I hope that opposition to the Criminal Justice Bill is dropped when the measure returns to this House, because it is extremely important for this country. For example, it is clear that many juries should have greater access to information about defendants' previous convictions. Surely hon. Members on both sides of the House can agree that where there is evidence that juries have been interfered with in organised crime trials, the judge should have the power to put the right of jury trial to one side and try the case himself. Last year alone, there was a £9 million cost to the Metropolitan police for protecting victims and witnesses in organised crime trials. When the measure returns from the other place, I hope that we get a united House of Commons that reinstates it, because it is important for the future of criminal justice in this country.

Dr. Jenny Tonge (Richmond Park)

Given the Government's commitment not to sell arms to countries that will use them for internal repression or external aggression, why do we continue to sell arms to Israel?

The Prime Minister

We actually have one of the strictest sets of rules on the sale of arms of any country. It is important that we hold to that, whatever the country concerned, and we do, whether it is in respect of Israel or anywhere else. Across the European Union, Britain probably has the toughest inhibitions on the sale of weapons. I do not believe that we should discriminate against any country. We should apply the rules fairly to all countries.

Q7. Mr. James Plaskitt (Warwick and Leamington)

With 130 more nurses and 30 more registrars and consultants, activity levels at Warwick hospital since 1997 are up by 45 per cent., and all waiting times are down. The management team tell me, however, that with increasing patient choice it is essential for them to begin the process of moving towards foundation status. Can my right hon. Friend tell me that we will continue with both the investment and the reform?

The Prime Minister

We certainly will continue with both. I am delighted that there is so much additional activity at Warwick hospital. As my hon. Friend knows, the new state-of-the-art accident and emergency department that is under construction and scheduled for completion this autumn will be able to cater for more than 50,000 patients annually. Massive investment is now going into our health service. He is also right to draw attention to the fact that the arguments for foundation status come from the hospitals themselves and the staff in those hospitals—dedicated NHS people—who believe that the next stage of change is to give them greater freedom and greater flexibility. We will deliver both to them.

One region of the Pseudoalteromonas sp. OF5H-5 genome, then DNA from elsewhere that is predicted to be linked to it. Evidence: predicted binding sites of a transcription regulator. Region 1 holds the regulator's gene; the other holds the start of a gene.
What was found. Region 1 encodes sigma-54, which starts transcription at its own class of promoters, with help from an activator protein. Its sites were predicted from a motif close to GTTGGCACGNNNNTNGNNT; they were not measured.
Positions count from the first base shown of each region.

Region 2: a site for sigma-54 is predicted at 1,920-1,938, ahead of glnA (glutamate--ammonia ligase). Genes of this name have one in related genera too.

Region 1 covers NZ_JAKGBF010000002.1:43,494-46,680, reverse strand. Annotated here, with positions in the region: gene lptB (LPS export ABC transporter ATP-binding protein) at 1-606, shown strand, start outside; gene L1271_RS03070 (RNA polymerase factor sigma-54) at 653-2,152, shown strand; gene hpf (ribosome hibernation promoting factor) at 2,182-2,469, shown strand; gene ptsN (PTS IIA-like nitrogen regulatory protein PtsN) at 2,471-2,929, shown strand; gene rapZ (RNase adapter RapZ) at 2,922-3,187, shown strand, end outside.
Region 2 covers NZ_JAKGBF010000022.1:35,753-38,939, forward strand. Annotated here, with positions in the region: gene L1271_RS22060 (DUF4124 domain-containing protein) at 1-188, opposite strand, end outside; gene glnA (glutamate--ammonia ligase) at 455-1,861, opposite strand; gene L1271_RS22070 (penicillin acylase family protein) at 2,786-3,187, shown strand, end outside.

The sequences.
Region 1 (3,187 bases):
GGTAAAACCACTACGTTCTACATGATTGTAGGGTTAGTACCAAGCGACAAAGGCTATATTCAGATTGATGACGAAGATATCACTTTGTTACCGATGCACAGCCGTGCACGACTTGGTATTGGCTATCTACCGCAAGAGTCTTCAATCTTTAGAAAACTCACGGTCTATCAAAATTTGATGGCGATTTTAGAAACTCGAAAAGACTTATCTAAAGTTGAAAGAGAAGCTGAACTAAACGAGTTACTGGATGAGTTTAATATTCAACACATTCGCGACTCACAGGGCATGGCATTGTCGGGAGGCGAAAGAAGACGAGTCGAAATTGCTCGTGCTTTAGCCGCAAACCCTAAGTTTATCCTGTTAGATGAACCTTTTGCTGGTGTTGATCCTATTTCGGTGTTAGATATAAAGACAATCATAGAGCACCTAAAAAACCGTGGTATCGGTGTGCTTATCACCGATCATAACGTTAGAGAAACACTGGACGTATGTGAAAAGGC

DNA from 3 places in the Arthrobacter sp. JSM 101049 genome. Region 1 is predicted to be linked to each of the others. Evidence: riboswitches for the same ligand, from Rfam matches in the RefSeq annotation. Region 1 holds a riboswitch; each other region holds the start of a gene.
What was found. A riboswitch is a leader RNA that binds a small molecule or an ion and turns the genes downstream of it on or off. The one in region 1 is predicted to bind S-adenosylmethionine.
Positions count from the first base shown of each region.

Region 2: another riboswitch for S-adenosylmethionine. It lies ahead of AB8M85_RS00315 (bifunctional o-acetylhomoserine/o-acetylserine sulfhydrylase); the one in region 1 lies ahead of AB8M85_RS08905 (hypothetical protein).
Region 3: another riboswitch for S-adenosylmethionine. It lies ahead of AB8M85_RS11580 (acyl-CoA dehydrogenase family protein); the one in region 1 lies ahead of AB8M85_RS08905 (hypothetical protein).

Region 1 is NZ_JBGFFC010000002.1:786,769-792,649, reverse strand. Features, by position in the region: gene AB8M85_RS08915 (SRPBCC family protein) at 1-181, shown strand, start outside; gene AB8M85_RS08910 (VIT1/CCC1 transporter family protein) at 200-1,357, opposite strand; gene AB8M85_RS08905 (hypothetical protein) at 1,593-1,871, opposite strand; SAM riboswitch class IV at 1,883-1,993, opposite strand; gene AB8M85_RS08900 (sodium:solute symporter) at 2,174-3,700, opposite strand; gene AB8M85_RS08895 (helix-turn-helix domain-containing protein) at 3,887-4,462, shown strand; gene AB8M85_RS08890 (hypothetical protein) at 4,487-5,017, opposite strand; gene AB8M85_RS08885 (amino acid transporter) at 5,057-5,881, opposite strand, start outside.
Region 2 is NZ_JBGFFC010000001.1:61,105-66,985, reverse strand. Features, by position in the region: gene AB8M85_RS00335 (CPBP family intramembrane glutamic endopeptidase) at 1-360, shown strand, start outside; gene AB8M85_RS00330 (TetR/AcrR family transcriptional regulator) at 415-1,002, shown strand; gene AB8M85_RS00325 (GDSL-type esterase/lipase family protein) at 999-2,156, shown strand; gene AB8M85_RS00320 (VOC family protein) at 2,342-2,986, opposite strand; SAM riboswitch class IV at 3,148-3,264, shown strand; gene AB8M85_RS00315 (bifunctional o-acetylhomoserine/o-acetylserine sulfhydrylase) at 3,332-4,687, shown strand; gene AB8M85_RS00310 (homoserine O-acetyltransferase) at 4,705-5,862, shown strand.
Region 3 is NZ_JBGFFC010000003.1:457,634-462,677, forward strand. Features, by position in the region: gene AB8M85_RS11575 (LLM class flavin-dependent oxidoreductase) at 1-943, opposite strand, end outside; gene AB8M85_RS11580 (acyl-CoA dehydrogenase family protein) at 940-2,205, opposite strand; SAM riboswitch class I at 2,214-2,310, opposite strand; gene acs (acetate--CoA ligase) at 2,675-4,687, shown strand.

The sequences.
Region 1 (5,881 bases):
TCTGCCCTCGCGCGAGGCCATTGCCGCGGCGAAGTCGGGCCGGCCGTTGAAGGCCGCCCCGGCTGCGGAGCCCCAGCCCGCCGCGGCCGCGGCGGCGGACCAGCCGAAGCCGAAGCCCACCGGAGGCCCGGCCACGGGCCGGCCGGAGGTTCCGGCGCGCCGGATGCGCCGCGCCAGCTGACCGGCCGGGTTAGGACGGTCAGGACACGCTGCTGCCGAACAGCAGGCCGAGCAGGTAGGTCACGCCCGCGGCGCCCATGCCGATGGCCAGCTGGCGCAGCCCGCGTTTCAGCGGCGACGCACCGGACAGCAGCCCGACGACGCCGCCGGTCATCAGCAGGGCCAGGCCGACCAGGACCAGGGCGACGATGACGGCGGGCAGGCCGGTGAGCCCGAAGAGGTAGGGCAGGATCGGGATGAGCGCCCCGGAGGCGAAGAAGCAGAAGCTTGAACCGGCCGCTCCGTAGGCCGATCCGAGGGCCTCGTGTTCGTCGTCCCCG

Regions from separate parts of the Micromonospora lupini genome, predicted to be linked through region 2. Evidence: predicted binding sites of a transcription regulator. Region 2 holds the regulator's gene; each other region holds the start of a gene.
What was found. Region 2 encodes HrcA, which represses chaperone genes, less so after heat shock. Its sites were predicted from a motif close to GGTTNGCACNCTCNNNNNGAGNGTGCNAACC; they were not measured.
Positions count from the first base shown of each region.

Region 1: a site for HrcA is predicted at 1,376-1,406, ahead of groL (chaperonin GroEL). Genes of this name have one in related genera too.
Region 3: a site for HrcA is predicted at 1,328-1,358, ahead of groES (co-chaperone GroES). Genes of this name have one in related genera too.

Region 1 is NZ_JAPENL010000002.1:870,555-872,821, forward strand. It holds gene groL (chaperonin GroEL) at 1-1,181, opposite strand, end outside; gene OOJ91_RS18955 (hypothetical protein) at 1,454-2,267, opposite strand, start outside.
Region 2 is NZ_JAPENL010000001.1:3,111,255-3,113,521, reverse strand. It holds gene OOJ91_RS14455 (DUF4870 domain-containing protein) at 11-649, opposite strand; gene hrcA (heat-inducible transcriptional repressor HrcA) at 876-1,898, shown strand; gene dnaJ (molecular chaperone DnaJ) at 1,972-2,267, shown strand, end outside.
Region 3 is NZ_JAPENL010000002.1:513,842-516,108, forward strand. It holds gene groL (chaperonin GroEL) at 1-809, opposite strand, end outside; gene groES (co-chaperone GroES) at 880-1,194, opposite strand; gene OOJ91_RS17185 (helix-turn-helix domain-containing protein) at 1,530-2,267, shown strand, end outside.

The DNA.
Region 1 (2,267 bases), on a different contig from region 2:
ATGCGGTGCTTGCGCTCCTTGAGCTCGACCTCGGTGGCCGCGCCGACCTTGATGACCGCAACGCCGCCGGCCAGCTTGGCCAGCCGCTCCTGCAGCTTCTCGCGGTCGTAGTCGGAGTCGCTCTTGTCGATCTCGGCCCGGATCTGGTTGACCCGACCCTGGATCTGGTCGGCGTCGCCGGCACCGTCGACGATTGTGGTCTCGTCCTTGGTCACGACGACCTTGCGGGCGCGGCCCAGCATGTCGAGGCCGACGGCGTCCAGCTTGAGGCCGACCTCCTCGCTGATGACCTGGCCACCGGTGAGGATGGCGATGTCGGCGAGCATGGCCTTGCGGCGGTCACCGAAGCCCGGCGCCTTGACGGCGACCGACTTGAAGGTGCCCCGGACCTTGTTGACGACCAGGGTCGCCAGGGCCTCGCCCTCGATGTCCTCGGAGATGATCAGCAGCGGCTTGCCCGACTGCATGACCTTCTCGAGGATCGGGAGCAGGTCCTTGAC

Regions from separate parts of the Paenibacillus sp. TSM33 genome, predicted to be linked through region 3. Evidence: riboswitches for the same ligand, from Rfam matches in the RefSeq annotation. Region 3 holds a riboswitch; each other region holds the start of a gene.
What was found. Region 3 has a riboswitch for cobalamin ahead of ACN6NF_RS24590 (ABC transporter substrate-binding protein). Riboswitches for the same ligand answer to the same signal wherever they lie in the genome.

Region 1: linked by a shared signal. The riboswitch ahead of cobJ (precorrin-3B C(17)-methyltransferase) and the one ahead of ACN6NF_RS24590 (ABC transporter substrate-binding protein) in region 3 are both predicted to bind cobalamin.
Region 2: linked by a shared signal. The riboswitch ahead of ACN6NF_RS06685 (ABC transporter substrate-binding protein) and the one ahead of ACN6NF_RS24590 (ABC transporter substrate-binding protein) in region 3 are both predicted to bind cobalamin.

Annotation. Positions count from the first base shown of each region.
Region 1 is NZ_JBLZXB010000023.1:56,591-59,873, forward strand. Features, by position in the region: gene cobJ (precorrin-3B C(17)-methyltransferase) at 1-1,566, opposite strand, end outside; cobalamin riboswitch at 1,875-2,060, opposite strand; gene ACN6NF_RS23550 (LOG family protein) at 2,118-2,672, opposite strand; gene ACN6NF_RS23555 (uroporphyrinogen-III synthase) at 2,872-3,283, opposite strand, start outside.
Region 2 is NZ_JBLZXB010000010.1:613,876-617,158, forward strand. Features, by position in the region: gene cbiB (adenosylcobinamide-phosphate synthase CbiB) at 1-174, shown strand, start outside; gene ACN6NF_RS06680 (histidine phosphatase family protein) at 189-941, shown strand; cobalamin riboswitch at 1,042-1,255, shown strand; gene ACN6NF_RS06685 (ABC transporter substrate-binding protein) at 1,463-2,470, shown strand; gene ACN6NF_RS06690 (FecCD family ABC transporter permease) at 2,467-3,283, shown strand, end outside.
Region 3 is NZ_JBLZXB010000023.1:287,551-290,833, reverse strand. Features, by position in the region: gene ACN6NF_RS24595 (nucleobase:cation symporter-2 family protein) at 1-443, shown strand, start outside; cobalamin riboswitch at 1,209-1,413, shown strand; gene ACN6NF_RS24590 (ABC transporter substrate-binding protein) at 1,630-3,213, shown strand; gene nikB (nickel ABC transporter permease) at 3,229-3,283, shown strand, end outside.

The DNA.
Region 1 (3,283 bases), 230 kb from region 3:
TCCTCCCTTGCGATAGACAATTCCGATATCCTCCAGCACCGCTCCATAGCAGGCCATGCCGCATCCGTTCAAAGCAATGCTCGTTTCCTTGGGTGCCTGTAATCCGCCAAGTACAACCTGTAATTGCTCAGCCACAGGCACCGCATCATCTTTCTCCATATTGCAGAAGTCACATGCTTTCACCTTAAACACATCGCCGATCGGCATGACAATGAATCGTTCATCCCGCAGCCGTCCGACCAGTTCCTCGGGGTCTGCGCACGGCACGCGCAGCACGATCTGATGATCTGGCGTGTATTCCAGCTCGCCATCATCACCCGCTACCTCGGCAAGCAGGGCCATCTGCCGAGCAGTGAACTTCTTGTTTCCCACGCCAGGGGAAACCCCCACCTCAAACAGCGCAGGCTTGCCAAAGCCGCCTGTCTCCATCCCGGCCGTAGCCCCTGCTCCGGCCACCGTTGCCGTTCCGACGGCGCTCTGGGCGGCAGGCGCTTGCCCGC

Mr. Archie Norman (Tunbridge Wells)

Is the Prime Minister aware of the very grave warnings given by the Royal College of Physicians and the British Medical Association on the implications of the working time directive for the NHS next year? Specifically, one in five accident and emergency departments may have to close at night, two thirds of acute medical units are insufficiently staffed, and practitioners, such as the hon. Member for Wyre Forest (Dr. Taylor), forecast that smaller units in places such as Southport, Wakefield, Pontefract, Cheltenham and Hartlepool may have to close. Is it not common sense and in the interests of all patients to postpone implementation? If not, will the Prime Minister guarantee that none of those units will close as a consequence?

The Prime Minister

The point the hon. Gentleman raises is important, which is why we have worked on it for many months to ensure that the impact of the working time directive is properly handled.

As the hon. Gentleman knows, the directive originally came into force a long time ago—back in 1990, I think. It is important to recognise that we have a particular issue with junior house doctors' hours that means that we have to take great care with implementation, so we are in discussions with the European Union and with other partners. However, I say to the hon. Gentleman and, through him, to others that we will take account of the directive, but it is important to balance the clear need for doctors' hours to be reduced over time with the need to do so in a way that is compatible with the service.

The hon. Gentleman will know from his constituency and others that there has been massive additional investment in accident and emergency departments in this country—about £150 million has been spent on A and E departments alone. That is reducing the time that people have to wait in them.